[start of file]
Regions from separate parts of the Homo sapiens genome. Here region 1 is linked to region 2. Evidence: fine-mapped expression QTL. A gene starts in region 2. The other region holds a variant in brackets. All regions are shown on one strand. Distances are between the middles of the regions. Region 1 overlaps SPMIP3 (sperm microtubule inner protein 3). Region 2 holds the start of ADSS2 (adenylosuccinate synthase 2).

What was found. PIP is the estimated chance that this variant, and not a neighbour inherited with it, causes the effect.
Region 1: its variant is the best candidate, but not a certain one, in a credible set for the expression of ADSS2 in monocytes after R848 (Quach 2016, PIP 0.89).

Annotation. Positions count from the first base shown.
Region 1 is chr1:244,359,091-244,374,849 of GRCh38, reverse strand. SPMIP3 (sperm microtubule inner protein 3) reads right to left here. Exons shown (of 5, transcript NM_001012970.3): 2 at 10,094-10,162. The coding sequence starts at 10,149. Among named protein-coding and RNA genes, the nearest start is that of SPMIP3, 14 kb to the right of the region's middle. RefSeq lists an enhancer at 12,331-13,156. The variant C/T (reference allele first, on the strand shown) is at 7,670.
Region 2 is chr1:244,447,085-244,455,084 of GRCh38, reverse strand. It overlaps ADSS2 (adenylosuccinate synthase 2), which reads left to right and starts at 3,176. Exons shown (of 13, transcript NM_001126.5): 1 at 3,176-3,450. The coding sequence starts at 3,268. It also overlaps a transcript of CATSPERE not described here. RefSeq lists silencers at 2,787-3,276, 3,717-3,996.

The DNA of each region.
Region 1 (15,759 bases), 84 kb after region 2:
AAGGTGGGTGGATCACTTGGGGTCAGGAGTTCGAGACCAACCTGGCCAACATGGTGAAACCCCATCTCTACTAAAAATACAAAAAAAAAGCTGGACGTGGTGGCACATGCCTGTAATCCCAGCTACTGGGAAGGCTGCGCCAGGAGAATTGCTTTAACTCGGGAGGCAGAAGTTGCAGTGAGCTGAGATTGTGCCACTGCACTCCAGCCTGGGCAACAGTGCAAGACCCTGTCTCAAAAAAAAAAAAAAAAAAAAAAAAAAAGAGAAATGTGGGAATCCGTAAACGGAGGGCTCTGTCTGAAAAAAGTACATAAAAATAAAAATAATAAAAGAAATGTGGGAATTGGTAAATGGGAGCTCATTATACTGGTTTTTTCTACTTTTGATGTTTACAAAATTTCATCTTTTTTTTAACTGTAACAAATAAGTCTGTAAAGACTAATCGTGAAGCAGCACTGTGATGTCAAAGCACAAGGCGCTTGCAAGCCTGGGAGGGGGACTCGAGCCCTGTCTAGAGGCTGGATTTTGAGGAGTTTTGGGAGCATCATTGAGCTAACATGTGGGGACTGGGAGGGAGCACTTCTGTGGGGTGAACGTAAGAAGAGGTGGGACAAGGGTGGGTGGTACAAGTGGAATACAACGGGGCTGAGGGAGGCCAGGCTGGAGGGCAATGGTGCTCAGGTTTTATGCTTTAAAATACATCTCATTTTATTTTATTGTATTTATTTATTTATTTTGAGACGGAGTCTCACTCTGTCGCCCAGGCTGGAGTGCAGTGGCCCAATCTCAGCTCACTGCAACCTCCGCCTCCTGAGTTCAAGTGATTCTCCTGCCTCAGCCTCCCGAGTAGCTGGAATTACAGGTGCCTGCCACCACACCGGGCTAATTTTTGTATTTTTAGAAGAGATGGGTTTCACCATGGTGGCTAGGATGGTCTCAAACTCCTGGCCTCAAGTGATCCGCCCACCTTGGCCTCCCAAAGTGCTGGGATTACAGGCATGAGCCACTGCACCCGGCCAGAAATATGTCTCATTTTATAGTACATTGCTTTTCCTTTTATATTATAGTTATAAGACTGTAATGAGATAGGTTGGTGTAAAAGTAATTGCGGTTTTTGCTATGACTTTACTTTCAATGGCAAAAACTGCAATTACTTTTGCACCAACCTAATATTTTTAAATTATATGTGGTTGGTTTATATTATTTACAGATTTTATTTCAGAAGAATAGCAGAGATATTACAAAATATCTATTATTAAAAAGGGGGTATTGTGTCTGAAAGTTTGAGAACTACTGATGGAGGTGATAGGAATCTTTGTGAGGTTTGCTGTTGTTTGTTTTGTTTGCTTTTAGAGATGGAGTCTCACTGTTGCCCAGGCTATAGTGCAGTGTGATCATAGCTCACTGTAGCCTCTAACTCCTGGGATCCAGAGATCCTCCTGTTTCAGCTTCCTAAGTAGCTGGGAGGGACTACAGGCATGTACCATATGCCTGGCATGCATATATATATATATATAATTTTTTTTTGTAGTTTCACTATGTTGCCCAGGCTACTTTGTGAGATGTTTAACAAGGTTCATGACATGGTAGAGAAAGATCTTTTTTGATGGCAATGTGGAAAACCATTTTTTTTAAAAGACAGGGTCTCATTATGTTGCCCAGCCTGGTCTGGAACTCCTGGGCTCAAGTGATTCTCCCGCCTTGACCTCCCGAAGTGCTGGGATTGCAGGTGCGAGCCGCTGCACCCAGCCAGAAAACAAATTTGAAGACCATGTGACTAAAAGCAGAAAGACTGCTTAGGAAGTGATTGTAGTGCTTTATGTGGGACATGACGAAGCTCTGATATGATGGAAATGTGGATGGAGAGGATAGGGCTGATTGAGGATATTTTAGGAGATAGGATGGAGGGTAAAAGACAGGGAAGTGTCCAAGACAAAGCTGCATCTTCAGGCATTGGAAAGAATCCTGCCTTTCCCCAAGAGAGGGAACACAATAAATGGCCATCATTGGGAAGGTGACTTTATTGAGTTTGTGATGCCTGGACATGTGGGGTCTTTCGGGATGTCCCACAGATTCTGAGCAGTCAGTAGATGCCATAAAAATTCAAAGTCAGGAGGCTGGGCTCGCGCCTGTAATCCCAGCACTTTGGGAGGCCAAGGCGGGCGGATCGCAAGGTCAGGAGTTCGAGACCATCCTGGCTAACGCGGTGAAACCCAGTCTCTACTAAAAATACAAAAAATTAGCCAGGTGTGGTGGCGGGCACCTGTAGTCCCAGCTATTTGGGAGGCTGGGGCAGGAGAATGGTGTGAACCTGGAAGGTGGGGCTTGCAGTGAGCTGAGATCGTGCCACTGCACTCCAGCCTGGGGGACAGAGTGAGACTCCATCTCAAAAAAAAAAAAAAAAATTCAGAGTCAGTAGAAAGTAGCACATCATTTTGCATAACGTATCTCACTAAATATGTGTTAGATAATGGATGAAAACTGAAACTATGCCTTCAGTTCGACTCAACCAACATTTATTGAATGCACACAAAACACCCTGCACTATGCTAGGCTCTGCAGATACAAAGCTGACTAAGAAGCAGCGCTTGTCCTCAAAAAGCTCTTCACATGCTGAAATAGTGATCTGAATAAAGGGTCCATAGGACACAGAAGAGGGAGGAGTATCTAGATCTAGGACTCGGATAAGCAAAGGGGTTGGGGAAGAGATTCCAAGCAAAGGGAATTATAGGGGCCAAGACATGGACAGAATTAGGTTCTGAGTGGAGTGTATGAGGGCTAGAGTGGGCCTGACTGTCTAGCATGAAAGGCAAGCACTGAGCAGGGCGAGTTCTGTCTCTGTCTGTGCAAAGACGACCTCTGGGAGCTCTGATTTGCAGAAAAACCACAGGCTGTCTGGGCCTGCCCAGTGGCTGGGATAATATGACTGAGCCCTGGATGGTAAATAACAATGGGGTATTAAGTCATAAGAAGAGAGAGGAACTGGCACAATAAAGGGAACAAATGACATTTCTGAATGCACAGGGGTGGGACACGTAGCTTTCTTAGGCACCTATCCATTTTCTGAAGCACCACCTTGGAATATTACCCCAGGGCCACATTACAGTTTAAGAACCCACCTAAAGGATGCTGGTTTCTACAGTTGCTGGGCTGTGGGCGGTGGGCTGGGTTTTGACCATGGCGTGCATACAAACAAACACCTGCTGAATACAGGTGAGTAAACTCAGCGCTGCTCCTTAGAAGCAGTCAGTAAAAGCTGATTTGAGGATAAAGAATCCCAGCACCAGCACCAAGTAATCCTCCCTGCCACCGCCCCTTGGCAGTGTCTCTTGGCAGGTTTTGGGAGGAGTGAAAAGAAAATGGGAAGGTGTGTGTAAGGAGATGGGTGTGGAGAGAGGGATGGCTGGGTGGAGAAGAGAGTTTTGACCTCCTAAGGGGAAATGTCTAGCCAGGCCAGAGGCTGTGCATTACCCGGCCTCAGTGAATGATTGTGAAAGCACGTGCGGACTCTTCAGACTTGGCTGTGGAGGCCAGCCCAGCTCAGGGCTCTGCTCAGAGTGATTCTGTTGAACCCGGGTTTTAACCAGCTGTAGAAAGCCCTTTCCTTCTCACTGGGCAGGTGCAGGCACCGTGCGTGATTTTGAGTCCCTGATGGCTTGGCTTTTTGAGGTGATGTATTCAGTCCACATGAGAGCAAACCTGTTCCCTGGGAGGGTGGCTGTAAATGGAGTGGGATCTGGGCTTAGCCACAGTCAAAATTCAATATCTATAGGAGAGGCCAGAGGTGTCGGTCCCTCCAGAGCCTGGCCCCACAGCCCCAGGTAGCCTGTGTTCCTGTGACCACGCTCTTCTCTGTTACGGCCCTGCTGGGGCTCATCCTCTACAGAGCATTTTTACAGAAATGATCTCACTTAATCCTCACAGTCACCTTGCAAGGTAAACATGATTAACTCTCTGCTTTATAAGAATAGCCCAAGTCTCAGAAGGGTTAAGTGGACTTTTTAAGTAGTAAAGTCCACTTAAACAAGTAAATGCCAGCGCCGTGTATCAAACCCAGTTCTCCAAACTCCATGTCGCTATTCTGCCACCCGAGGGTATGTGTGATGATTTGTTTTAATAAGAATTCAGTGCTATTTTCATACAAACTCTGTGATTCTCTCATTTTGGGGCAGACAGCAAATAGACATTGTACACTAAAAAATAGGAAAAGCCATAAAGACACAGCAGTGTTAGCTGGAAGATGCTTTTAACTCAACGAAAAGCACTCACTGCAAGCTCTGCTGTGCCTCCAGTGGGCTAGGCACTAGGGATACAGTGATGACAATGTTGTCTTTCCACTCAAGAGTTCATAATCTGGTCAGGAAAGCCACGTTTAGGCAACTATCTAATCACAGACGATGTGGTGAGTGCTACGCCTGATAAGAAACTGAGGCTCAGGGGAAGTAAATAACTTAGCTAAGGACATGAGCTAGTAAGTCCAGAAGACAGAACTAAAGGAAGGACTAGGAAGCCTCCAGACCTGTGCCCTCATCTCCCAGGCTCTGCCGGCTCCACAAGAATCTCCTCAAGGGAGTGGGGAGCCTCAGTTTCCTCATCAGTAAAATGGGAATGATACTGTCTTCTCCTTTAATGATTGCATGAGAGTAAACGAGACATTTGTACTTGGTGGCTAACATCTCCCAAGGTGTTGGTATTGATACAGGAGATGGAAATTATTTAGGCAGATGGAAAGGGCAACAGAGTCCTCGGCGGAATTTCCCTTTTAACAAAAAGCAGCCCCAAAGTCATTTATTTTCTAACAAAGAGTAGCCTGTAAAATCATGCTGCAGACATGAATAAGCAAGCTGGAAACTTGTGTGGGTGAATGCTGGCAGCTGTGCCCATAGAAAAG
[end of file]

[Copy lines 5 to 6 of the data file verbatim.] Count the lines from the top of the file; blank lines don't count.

Region 1 is chr1:244,359,091-244,374,849 of GRCh38, reverse strand. SPMIP3 (sperm microtubule inner protein 3) reads right to left here. Exons shown (of 5, transcript NM_001012970.3): 2 at 10,094-10,162. The coding sequence starts at 10,149. Among named protein-coding and RNA genes, the nearest start is that of SPMIP3, 14 kb to the right of the region's middle. RefSeq lists an enhancer at 12,331-13,156. The variant C/T (reference allele first, on the strand shown) is at 7,670.
Region 2 is chr1:244,447,085-244,455,084 of GRCh38, reverse strand. It overlaps ADSS2 (adenylosuccinate synthase 2), which reads left to right and starts at 3,176. Exons shown (of 13, transcript NM_001126.5): 1 at 3,176-3,450. The coding sequence starts at 3,268. It also overlaps a transcript of CATSPERE not described here. RefSeq lists silencers at 2,787-3,276, 3,717-3,996.